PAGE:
Adjust bids according to performance

No matter your bidding strategy, you should continuously monitor performance and adjust bids in response. If an individual keyword or ad is underperforming, decrease the amount of money you put into it (or stop the campaign altogether and then re-adjust).



Top 11 Google Ads bidding strategies

Here are the 11 most popular strategies to adjust your bids and improve the performance of your campaigns.

1. Target CPA (cost per acquisition)

This is one of the most common strategies where you tell Google to get aim for your cost per action (click, signup, purchase) or actual acquisition. Generally, this strategy is best when you want to hit targets and get leads.

The pros of using CPA bidding include:

  • You can set your campaigns to aim for conversions (signups, mobile app downloads, etc.), for your daily budget, automatically
  • The algorithm will use your conversion tracking data to get you more conversions at a lower cost and avoid unprofitable clicks

This bidding strategy requires a pretty healthy budget (approximately 2x your CPA target), so allocate enough budget for this one to get the data you need to optimize.

Recently, Google has added the ability to select to optimize campaigns for acquiring new customers. I’m setting our non-branded, non-RSLA campaigns to bid ONLY on new customers. This allows us to separate prospecting entirely so that we do not have unprofitable spend that’s masked by spend to a warm audience. - Alex Golick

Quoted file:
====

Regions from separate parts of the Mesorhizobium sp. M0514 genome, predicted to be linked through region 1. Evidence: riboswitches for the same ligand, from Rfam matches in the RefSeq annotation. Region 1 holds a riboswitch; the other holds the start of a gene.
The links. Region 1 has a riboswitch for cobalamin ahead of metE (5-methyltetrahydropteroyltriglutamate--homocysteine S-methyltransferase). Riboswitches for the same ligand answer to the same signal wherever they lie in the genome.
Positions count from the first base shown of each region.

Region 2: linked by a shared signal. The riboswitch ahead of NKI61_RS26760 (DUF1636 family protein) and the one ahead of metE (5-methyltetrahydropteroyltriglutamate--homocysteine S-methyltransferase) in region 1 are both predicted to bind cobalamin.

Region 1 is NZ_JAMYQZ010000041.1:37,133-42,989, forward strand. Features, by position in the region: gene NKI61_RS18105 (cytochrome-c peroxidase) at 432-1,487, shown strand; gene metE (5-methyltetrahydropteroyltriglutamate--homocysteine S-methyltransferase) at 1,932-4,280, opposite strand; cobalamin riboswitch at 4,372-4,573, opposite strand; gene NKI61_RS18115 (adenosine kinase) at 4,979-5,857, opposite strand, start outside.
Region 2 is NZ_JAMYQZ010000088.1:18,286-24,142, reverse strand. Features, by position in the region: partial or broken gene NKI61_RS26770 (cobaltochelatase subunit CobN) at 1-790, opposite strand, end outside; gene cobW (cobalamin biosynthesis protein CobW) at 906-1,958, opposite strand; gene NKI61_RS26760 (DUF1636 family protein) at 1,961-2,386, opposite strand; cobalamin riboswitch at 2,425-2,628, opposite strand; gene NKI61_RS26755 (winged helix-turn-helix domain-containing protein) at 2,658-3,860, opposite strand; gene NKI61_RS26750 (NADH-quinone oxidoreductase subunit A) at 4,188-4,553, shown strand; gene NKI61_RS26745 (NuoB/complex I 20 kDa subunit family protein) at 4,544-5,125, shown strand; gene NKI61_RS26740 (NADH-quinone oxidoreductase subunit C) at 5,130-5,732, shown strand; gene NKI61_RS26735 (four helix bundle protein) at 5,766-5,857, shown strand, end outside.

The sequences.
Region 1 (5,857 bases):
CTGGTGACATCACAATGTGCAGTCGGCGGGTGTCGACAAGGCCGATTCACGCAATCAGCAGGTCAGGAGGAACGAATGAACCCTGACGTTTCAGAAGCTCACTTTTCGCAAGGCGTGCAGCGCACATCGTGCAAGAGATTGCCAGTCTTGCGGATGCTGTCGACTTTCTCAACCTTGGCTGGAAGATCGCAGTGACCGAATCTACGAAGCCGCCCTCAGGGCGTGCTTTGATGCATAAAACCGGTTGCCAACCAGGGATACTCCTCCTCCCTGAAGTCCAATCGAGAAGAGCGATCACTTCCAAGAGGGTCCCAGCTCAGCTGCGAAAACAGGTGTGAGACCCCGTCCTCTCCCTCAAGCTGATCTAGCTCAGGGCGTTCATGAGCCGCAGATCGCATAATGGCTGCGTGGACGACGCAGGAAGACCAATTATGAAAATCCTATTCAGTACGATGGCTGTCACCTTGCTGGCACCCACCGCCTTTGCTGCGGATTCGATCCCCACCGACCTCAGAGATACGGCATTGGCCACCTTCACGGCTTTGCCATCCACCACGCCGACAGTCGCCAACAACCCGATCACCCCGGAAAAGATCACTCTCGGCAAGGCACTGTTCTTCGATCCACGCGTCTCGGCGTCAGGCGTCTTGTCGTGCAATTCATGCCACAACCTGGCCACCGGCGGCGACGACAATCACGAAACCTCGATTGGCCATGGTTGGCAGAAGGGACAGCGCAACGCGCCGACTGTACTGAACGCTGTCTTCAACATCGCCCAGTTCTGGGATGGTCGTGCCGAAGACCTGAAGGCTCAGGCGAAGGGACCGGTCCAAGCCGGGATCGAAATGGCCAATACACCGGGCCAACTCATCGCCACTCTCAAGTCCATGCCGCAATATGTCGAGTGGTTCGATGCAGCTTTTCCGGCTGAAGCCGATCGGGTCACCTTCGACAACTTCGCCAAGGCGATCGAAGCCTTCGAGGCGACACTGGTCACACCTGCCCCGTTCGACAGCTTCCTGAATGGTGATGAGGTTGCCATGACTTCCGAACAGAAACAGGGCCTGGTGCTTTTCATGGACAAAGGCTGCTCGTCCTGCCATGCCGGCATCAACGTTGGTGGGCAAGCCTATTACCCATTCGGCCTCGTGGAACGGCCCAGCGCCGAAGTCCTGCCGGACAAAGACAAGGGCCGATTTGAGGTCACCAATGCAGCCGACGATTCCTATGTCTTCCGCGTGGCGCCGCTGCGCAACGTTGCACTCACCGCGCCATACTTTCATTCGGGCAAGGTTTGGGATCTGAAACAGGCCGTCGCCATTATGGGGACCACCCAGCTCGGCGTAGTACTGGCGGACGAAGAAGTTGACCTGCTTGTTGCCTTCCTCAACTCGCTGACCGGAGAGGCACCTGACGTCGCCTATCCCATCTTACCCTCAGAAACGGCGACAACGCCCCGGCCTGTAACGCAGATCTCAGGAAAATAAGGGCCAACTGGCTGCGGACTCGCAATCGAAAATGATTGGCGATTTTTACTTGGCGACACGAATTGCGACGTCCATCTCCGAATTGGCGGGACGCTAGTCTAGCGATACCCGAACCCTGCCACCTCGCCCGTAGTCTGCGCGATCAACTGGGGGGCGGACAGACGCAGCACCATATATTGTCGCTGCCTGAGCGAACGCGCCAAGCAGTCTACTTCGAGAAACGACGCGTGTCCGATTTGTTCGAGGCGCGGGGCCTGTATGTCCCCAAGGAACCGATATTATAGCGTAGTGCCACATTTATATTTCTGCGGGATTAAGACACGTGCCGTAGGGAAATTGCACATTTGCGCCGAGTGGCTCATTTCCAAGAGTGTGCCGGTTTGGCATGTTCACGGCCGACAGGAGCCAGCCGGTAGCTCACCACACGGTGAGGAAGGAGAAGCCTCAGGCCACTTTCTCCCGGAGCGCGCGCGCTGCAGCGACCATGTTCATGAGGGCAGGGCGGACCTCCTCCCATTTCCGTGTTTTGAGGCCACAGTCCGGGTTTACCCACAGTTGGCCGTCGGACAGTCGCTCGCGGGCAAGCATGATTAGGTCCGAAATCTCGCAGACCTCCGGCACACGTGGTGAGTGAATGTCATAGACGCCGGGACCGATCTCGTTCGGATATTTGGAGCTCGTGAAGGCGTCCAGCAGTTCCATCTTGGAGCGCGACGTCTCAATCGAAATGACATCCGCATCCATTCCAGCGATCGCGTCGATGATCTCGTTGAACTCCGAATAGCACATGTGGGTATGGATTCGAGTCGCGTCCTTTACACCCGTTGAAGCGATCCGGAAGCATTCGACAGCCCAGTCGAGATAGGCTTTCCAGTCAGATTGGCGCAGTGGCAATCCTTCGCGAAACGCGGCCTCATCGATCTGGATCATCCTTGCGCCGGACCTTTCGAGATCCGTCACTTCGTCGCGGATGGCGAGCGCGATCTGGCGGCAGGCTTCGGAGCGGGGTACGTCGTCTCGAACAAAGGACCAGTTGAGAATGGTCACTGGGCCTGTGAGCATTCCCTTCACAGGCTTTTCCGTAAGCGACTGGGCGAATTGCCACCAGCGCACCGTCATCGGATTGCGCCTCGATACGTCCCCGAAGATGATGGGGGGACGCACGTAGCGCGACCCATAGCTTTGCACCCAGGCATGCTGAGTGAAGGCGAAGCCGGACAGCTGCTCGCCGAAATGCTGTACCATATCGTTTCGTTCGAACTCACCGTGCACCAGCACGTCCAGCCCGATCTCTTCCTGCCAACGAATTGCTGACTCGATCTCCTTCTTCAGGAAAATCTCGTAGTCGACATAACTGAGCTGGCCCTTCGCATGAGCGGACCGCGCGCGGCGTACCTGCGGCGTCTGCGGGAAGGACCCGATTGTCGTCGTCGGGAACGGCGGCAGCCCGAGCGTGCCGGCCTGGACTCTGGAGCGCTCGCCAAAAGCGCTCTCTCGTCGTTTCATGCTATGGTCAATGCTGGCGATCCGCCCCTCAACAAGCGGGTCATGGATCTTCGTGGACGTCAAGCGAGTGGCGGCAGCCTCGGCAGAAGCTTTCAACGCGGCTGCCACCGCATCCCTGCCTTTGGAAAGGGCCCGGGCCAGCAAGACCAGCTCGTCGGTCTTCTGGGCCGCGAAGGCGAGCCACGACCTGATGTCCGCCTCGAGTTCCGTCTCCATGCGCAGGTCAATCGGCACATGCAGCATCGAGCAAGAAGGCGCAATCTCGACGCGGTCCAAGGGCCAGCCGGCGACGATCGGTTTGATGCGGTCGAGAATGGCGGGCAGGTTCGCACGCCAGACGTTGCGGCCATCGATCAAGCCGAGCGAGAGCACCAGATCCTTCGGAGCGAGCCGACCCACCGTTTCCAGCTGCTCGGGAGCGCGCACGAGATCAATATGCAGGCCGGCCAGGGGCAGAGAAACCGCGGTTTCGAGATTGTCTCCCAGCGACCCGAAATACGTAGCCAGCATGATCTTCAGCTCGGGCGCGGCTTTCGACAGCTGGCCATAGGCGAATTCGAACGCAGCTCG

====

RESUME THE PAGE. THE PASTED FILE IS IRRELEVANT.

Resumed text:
2. Target ROAS (return on ad spend)

Target ROAS is a smart bidding strategy that optimizes campaigns for a given return on ad spend. Advertisers set their desired return amount, and Google adjusts the bids according to the likelihood of an ad reaching that target.

Keep in mind that target ROAS is only available once your campaign has reached a minimum number of conversions:

  • 15 in the last 30 days for Google Display Network campaigns
  • 10/ day for App campaigns
  • 75 conversions in the last 30 days for Discovery campaigns
  • 30 conversions in the last 30 days for Video Action campaigns